The government has confirmed the UK’s first trials of autonomous vehicles on public roads will take place around a “high-tech business and science hub” [otherwise known as an industrial estate] in Oxfordshire. Antony Savvas looks at the potential consequences.
Government funded agency Innovate UK has awarded £2.5million (€2.81 million) to trial self-driving vehicles in and around Milton Park (the aforementioned industrial estate) near Didcot in Oxfordshire. The electric “pods” will travel between Milton and nearby Didcot Parkway railway station over a 30-month period.
I’m not too concerned about the safety of these vehicles because, first, they are only travelling short distances, and second, I don’t live in the area. My only slight concern is that the leading partner in the MultiCAV consortium running the trials is FirstGroup. The same transport group that can’t run my expensive local bus service on time – my “number 1” route is surely up for a misnomer award soon.
According to reports, commuters to Milton Park will be able to “connect with the self-driving pods from local transport services”, all while “booking and paying for their trip in one easy process”. Let’s hope so, as it is “hoped” that by the end of the trial “up to 50% of private vehicle journeys within Milton will switch to using the shared, electric-powered pods”.
Putting my own scepticism to one side though, it is clear that the public gets excited by such technology, and for business investing in it that’s the most important thing, I suppose.
Last year, data management solutions firm OpenText surveyed 2,000 UK consumers on their attitudes towards driverless cars, and found that 42% saw “improved road safety” as the biggest benefit to driverless/autonomous driving. Over a quarter (27%) thought the ability of driverless/autonomous vehicles to obey all traffic rules will improve road safety.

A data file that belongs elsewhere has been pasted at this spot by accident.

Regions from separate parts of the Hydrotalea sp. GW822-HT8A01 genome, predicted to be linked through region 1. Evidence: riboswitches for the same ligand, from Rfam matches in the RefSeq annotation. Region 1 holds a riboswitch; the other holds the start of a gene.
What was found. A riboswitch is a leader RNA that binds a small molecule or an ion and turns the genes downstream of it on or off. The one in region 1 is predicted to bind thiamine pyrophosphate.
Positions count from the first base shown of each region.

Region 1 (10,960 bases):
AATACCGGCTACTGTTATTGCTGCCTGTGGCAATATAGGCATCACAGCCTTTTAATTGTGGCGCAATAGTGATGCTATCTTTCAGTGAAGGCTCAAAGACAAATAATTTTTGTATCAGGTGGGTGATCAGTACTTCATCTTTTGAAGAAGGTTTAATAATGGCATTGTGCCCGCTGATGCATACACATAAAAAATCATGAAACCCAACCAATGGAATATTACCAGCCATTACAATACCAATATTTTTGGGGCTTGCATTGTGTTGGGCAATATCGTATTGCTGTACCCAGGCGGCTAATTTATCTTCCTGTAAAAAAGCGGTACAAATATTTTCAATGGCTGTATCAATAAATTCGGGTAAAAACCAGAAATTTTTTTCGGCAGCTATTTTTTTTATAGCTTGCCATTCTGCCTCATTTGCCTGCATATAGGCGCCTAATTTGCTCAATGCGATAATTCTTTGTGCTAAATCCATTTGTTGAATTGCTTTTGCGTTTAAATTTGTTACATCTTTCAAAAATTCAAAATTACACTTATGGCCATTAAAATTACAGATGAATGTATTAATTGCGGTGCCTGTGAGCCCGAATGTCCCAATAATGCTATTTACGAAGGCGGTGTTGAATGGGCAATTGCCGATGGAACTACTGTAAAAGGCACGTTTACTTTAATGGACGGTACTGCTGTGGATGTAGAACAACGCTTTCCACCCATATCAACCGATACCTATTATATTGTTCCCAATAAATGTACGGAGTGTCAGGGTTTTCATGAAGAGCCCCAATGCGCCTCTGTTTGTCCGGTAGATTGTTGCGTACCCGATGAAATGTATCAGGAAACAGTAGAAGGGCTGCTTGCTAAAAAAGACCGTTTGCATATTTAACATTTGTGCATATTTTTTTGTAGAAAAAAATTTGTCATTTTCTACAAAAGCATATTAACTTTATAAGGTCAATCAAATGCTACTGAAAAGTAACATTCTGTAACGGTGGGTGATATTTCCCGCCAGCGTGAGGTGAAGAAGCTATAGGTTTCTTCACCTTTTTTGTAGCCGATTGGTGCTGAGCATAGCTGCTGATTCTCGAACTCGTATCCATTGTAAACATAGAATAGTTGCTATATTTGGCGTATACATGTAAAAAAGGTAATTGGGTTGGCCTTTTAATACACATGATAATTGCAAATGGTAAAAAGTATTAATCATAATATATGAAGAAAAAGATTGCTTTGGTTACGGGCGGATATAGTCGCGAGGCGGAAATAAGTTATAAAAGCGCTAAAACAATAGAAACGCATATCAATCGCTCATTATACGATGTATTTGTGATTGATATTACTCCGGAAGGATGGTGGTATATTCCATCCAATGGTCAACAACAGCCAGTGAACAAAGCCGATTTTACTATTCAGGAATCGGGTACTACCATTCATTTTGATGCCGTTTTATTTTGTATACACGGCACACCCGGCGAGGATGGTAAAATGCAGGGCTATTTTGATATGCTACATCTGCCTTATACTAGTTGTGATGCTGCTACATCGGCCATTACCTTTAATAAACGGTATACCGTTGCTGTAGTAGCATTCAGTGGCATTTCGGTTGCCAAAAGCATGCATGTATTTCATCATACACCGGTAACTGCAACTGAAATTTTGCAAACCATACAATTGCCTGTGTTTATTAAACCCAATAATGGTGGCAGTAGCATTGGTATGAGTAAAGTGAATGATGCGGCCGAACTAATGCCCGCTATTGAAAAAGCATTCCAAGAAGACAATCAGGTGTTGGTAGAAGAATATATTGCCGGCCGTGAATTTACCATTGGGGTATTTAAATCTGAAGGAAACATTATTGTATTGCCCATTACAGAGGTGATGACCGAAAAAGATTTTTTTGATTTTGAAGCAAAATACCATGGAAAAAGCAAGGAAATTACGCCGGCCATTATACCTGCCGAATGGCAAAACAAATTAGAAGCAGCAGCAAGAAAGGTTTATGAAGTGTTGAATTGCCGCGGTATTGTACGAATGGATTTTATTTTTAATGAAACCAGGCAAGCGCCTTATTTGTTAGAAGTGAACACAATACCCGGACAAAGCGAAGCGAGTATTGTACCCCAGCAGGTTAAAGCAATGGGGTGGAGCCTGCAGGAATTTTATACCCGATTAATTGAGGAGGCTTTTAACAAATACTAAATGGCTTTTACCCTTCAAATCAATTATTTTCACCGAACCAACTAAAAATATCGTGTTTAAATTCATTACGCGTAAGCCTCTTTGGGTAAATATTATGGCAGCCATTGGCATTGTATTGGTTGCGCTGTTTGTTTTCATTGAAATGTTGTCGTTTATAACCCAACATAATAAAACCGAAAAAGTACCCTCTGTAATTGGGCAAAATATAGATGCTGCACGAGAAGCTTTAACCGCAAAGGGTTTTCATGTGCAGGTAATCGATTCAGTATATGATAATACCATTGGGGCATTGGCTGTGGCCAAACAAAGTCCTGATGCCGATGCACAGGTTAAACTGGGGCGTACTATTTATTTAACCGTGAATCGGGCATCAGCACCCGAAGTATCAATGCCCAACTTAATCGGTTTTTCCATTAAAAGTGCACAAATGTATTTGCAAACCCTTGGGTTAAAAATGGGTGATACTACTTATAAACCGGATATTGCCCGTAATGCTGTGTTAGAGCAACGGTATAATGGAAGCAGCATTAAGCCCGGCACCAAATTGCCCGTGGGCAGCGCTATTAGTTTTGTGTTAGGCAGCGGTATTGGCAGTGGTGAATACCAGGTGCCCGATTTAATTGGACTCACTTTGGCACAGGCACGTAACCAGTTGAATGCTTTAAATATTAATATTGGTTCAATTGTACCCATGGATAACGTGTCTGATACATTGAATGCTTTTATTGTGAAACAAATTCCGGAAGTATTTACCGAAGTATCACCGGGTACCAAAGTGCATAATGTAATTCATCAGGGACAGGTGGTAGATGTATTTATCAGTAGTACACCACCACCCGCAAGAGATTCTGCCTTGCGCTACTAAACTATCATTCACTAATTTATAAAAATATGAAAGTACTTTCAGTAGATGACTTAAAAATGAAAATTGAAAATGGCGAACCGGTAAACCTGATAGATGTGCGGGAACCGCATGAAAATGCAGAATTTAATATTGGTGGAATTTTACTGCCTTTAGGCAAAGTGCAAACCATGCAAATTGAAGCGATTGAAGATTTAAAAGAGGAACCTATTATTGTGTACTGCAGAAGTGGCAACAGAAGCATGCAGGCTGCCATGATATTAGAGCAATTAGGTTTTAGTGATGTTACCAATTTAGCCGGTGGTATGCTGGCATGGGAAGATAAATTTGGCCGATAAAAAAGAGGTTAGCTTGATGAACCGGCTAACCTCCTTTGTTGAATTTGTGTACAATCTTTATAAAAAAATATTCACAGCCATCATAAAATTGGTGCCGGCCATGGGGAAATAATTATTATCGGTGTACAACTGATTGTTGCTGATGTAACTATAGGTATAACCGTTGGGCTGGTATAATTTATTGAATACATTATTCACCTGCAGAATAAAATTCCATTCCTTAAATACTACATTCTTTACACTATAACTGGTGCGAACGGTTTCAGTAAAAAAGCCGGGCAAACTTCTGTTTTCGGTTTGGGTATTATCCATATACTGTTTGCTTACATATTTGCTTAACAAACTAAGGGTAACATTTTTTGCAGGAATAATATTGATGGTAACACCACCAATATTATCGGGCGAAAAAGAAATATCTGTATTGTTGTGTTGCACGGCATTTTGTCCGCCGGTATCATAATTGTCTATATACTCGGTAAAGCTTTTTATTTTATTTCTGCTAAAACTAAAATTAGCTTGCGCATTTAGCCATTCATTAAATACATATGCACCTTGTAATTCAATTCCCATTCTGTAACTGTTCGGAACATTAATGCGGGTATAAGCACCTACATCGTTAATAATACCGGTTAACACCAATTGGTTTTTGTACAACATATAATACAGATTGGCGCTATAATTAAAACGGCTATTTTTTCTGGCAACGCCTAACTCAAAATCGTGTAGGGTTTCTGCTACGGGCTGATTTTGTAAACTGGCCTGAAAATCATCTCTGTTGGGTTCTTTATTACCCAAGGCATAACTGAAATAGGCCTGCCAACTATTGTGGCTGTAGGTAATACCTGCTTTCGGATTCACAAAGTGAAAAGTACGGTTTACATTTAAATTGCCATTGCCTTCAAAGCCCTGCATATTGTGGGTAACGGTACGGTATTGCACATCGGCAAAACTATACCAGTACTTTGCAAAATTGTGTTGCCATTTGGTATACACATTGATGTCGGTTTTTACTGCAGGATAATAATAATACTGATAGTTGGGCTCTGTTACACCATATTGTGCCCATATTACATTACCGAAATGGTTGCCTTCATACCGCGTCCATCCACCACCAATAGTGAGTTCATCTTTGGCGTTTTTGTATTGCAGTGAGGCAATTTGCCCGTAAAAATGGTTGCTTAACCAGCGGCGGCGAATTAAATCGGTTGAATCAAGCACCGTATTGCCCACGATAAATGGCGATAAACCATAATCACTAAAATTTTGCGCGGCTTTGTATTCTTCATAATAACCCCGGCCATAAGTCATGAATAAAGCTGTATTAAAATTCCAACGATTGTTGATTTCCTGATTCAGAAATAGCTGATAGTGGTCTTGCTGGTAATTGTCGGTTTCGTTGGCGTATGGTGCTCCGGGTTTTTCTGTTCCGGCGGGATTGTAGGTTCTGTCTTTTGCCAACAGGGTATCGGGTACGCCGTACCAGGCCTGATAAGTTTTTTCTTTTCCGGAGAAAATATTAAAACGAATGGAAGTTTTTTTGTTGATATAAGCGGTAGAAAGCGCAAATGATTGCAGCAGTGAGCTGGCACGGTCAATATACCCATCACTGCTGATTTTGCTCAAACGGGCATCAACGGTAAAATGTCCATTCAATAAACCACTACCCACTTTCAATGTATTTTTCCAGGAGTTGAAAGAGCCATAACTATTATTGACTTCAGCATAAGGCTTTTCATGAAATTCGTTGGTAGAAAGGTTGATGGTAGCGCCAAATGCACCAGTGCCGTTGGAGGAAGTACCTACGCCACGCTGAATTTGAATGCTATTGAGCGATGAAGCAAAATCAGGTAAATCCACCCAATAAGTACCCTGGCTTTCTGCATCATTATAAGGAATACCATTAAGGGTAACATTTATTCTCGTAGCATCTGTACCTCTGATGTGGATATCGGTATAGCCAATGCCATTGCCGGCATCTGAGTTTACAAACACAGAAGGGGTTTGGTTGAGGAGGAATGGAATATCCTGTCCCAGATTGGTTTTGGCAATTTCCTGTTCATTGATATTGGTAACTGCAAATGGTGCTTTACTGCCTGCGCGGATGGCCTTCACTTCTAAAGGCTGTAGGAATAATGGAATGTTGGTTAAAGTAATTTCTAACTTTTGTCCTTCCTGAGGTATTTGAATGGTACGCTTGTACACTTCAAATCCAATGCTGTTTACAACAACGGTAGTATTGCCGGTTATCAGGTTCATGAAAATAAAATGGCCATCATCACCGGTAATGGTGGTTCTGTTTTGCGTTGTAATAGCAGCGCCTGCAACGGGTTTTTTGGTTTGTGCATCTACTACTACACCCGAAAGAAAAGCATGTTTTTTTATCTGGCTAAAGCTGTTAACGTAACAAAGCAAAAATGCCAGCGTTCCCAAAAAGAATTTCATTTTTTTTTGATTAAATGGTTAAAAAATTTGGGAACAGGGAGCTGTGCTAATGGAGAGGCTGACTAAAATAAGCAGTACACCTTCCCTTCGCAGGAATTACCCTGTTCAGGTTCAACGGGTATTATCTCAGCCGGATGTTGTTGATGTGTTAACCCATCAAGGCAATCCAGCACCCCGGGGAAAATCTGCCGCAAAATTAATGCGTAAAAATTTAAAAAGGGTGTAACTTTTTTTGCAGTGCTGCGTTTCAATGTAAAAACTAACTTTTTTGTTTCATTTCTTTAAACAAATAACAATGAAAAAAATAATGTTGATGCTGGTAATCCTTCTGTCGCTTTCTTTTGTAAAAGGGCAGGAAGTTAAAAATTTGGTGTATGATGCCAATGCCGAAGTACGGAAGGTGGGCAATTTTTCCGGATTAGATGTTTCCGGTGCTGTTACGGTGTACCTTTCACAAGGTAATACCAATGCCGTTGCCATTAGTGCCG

Depending on what sort of driver you think you are, you will interpret the above in different ways – like why do I need a robot to help me drive properly and safely, am I really that bad or too fast (who cares)? Whatever feelings drivers have though seems irrelevant to the majority, as OpenText found that 66% think there will be more driverless/autonomous cars on the road than normal cars within the next 15 years.
Mark Bridger, OpenText vice president of sales for Northern Europe, says we are “on the cusp of self-driving cars becoming a reality”, and that the data that driverless cars’ onboard sensors will generate will become a new “powerful asset”. Bridger says the automotive industry will need to manage and analyse their data sets to identify how the car is performing, and, more importantly, alert drivers to possible safety issues.
The trust in autonomous cars is not just a UK phenomenon either. TUV Rheinland, the international testing service provider, has just published its research on the issue among 1,000 licensed drivers aged 18 years and above in China, Germany and the US (3,000 respondents). But the results were pretty mixed.
More than 63% of respondents in China believe driverless cars will increase road safety, while the figure is only 34% in the US and Germany. We could go into stereotypes, so we will. Maybe Chinese drivers are used to being told what to do, US drivers don’t like being told what to do, and German drivers don’t want to drive within speed limits.
But ignoring the stereotypes, and looking at the results more closely, the confidence that automation will increase road safety goes down with rising levels of automation. Only 11% of the respondents in Germany and 15% in the US state they fear “a deterioration of road safety” due to partial automation, while nearly half of those same respondents believe that road safety will deteriorate with the advent of completely driverless cars. In China, 24% expect road safety to decrease in the case of driverless.
When we see large swaths of motorists in China, Germany and the US share a belief that road safety will decrease as automation increases, says Matthias Schubert, executive vice president of mobility at TUV Rheinland, it tells us “we must give people much more information” and “communicate the benefits of autonomous technology more clearly – politicians and industry executives need to do their homework”, he says.
And if “driverless” is to take off, whatever that really means, no one can argue with him!
The author of this blog is freelance IT writer Antony Savvas